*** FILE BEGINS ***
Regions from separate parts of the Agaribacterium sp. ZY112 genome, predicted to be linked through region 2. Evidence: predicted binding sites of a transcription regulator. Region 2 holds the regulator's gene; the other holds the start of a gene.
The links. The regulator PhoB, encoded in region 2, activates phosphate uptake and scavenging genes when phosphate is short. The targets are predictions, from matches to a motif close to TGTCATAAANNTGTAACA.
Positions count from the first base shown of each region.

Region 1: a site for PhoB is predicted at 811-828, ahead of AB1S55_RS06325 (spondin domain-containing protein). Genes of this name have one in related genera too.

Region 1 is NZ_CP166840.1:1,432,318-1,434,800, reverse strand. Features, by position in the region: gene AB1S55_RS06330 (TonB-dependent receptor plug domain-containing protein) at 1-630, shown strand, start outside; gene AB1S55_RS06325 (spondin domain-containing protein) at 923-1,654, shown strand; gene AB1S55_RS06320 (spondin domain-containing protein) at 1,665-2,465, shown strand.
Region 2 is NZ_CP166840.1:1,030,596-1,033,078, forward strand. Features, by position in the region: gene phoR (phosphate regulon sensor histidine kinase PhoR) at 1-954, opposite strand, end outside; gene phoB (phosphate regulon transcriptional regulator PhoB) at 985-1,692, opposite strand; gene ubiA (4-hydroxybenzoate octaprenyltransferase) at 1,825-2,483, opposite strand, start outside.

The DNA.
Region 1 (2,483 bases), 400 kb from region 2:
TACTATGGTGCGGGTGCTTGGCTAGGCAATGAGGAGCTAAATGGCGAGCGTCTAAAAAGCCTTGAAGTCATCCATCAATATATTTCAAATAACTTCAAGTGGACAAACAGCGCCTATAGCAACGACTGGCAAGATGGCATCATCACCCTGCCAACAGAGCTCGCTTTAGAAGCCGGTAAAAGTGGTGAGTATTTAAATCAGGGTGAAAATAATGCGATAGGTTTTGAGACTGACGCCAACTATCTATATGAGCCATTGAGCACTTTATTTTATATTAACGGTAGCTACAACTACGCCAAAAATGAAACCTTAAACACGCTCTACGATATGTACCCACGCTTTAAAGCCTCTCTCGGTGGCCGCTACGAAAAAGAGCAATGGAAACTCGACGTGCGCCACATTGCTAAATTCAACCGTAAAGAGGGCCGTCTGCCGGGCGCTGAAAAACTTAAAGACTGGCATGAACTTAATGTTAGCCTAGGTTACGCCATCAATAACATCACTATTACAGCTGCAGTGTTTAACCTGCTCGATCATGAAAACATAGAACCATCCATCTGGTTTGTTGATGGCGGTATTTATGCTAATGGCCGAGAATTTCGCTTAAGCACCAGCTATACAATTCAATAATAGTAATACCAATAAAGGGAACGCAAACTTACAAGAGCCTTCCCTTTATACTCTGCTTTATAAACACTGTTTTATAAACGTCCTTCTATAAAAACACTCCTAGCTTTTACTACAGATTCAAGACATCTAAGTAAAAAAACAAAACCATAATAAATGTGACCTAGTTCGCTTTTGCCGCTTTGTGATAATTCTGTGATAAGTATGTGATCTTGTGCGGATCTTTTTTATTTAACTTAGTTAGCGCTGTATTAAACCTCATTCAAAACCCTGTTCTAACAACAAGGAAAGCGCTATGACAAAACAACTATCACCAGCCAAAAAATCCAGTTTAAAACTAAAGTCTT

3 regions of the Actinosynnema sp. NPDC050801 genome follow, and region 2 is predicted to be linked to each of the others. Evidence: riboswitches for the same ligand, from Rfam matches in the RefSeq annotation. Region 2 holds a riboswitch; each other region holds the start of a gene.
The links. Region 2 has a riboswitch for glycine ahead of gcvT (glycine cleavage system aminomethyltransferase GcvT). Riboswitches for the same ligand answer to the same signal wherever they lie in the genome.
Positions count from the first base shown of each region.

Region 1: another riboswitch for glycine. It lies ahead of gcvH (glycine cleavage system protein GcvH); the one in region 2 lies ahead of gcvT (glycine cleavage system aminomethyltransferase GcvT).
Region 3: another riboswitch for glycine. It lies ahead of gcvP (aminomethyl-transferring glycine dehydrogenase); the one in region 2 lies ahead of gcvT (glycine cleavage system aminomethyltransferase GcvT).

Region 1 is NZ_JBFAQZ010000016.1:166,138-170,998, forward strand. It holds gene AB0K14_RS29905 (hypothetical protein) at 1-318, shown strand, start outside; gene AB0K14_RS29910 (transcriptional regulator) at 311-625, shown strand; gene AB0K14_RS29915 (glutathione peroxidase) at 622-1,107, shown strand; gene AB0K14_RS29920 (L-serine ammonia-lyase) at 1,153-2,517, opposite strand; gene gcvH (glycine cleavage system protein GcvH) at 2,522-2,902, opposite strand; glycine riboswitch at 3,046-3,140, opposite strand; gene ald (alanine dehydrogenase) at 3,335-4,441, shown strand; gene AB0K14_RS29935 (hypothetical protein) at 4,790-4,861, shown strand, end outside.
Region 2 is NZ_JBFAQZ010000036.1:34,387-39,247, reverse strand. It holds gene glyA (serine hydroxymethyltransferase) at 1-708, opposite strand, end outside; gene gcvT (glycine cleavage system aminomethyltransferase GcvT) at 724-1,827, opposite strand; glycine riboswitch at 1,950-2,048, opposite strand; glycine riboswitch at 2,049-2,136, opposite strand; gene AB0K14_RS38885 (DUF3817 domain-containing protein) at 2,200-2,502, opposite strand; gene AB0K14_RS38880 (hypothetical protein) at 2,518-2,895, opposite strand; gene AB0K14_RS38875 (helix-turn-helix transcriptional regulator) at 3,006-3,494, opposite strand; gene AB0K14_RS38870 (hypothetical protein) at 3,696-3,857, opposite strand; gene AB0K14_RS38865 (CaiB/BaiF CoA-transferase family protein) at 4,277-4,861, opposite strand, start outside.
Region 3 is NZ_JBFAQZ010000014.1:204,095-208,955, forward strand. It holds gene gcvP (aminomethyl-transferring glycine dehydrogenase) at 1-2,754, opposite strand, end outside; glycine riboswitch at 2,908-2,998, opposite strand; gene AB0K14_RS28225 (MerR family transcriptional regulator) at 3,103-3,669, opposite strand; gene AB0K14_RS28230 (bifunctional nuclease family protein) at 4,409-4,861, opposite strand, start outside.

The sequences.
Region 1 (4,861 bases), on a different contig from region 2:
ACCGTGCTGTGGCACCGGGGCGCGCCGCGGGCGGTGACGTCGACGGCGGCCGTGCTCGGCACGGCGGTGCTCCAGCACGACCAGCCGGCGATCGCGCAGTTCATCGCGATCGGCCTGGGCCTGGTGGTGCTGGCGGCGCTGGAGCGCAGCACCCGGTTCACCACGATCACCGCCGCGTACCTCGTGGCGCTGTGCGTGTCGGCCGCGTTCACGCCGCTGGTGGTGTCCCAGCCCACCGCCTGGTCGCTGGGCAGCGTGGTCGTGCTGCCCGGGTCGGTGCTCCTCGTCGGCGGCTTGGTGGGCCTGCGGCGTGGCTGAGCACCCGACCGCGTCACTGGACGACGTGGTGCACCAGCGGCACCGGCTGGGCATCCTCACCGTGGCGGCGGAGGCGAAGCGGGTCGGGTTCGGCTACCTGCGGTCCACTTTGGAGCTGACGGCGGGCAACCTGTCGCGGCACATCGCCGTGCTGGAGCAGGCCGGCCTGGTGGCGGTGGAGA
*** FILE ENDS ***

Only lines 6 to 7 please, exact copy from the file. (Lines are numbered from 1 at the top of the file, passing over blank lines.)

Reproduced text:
Region 2 is NZ_CP166840.1:1,030,596-1,033,078, forward strand. Features, by position in the region: gene phoR (phosphate regulon sensor histidine kinase PhoR) at 1-954, opposite strand, end outside; gene phoB (phosphate regulon transcriptional regulator PhoB) at 985-1,692, opposite strand; gene ubiA (4-hydroxybenzoate octaprenyltransferase) at 1,825-2,483, opposite strand, start outside.

The DNA.